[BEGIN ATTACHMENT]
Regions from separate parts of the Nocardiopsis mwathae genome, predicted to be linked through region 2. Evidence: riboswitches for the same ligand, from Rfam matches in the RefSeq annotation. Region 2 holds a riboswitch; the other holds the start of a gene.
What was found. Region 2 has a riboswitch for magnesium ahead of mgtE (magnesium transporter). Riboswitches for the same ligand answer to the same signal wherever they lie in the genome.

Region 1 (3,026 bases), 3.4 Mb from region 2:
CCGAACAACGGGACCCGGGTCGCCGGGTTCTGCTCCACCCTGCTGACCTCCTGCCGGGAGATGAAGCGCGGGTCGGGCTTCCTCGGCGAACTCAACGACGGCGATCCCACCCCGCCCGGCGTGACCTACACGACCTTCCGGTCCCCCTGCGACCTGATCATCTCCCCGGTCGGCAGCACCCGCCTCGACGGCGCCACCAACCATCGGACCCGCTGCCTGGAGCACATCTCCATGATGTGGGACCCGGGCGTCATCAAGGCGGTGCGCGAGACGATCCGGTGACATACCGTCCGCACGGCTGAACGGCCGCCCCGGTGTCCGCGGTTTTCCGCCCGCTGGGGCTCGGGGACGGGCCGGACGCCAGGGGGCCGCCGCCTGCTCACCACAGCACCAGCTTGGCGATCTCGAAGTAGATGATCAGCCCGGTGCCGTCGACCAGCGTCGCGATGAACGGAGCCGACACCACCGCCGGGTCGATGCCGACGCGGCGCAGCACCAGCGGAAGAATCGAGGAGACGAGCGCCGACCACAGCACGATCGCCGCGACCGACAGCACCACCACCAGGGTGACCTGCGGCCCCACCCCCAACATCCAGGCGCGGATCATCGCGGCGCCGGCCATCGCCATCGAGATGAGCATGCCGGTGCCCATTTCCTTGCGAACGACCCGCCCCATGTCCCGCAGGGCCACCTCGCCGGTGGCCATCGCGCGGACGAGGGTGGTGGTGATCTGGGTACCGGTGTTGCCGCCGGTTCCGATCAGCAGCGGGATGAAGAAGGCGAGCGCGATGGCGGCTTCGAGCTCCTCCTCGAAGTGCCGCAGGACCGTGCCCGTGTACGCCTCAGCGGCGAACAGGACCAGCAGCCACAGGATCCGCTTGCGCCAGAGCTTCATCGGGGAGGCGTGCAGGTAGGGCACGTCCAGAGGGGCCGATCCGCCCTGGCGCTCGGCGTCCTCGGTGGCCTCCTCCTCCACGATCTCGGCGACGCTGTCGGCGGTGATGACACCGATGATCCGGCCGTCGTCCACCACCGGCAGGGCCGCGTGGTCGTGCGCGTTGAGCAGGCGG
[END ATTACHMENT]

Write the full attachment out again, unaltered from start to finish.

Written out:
Regions from separate parts of the Nocardiopsis mwathae genome, predicted to be linked through region 2. Evidence: riboswitches for the same ligand, from Rfam matches in the RefSeq annotation. Region 2 holds a riboswitch; the other holds the start of a gene.
What was found. Region 2 has a riboswitch for magnesium ahead of mgtE (magnesium transporter). Riboswitches for the same ligand answer to the same signal wherever they lie in the genome.

Region 1 (3,026 bases), 3.4 Mb from region 2:
CCGAACAACGGGACCCGGGTCGCCGGGTTCTGCTCCACCCTGCTGACCTCCTGCCGGGAGATGAAGCGCGGGTCGGGCTTCCTCGGCGAACTCAACGACGGCGATCCCACCCCGCCCGGCGTGACCTACACGACCTTCCGGTCCCCCTGCGACCTGATCATCTCCCCGGTCGGCAGCACCCGCCTCGACGGCGCCACCAACCATCGGACCCGCTGCCTGGAGCACATCTCCATGATGTGGGACCCGGGCGTCATCAAGGCGGTGCGCGAGACGATCCGGTGACATACCGTCCGCACGGCTGAACGGCCGCCCCGGTGTCCGCGGTTTTCCGCCCGCTGGGGCTCGGGGACGGGCCGGACGCCAGGGGGCCGCCGCCTGCTCACCACAGCACCAGCTTGGCGATCTCGAAGTAGATGATCAGCCCGGTGCCGTCGACCAGCGTCGCGATGAACGGAGCCGACACCACCGCCGGGTCGATGCCGACGCGGCGCAGCACCAGCGGAAGAATCGAGGAGACGAGCGCCGACCACAGCACGATCGCCGCGACCGACAGCACCACCACCAGGGTGACCTGCGGCCCCACCCCCAACATCCAGGCGCGGATCATCGCGGCGCCGGCCATCGCCATCGAGATGAGCATGCCGGTGCCCATTTCCTTGCGAACGACCCGCCCCATGTCCCGCAGGGCCACCTCGCCGGTGGCCATCGCGCGGACGAGGGTGGTGGTGATCTGGGTACCGGTGTTGCCGCCGGTTCCGATCAGCAGCGGGATGAAGAAGGCGAGCGCGATGGCGGCTTCGAGCTCCTCCTCGAAGTGCCGCAGGACCGTGCCCGTGTACGCCTCAGCGGCGAACAGGACCAGCAGCCACAGGATCCGCTTGCGCCAGAGCTTCATCGGGGAGGCGTGCAGGTAGGGCACGTCCAGAGGGGCCGATCCGCCCTGGCGCTCGGCGTCCTCGGTGGCCTCCTCCTCCACGATCTCGGCGACGCTGTCGGCGGTGATGACACCGATGATCCGGCCGTCGTCCACCACCGGCAGGGCCGCGTGGTCGTGCGCGTTGAGCAGGCGG